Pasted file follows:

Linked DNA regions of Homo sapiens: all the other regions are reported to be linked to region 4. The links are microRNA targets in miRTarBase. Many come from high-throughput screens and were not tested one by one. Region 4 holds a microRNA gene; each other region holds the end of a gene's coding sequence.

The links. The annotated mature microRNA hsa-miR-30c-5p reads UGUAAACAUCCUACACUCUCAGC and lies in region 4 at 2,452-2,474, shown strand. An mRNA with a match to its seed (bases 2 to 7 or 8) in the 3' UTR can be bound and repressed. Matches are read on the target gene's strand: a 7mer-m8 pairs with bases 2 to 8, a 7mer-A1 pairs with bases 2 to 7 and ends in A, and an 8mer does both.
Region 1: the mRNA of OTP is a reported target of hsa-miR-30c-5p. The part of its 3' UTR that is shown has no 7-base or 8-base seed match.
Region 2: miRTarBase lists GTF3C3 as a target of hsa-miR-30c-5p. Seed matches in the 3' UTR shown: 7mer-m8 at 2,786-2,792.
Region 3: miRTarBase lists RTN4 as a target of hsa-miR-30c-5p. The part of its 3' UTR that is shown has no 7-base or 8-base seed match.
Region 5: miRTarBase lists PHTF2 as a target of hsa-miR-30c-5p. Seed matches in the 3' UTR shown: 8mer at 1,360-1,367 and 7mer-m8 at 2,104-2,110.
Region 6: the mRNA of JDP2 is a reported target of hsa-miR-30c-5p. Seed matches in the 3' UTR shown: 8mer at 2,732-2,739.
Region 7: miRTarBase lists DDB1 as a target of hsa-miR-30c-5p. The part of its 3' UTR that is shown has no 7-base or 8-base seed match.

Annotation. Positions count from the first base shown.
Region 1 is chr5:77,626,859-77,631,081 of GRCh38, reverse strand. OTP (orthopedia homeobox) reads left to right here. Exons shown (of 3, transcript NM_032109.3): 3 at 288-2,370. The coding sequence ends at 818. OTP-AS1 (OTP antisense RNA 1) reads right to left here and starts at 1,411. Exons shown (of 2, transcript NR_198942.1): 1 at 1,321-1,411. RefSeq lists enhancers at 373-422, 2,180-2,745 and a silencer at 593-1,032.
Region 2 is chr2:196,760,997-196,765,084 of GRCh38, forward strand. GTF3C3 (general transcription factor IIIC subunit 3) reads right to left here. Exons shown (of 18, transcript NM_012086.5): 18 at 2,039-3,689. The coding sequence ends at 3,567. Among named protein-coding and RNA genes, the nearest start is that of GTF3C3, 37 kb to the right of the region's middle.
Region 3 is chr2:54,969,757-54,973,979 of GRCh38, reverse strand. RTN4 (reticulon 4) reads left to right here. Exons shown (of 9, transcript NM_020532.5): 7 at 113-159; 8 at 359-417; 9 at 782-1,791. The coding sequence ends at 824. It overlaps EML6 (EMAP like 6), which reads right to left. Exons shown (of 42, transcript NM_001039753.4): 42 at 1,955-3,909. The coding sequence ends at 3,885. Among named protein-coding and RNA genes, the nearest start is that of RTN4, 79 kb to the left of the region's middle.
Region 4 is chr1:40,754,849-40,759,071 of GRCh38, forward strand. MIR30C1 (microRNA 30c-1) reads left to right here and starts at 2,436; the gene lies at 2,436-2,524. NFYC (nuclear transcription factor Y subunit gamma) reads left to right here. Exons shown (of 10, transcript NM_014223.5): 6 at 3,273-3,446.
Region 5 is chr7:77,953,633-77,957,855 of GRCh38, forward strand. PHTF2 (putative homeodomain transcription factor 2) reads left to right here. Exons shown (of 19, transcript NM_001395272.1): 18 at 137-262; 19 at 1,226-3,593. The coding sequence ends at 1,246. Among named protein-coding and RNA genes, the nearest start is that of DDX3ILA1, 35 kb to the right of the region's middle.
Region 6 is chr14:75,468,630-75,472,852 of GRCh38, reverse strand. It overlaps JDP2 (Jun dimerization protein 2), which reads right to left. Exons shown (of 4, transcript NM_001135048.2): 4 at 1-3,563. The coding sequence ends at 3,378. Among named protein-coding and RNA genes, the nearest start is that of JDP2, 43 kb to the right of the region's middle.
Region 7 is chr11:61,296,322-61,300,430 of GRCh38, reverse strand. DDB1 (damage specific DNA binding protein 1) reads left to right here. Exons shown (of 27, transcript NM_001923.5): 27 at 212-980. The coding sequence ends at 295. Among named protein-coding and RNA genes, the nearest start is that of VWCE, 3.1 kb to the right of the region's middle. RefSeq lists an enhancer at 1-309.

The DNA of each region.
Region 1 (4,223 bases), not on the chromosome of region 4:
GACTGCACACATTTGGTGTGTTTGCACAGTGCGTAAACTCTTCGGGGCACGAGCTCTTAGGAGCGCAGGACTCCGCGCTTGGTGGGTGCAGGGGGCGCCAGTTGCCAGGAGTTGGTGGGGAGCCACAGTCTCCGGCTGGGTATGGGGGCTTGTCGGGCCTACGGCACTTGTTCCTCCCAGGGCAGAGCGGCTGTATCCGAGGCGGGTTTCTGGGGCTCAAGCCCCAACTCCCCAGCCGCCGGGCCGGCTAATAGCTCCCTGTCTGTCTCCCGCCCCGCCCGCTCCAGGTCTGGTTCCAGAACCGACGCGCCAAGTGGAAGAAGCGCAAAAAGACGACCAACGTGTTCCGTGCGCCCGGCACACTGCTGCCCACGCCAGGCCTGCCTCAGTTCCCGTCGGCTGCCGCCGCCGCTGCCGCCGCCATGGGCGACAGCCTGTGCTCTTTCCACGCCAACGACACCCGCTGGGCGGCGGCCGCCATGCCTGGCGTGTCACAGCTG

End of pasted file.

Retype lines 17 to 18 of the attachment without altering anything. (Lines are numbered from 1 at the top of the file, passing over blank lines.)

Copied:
The DNA of each region.
Region 1 (4,223 bases), not on the chromosome of region 4: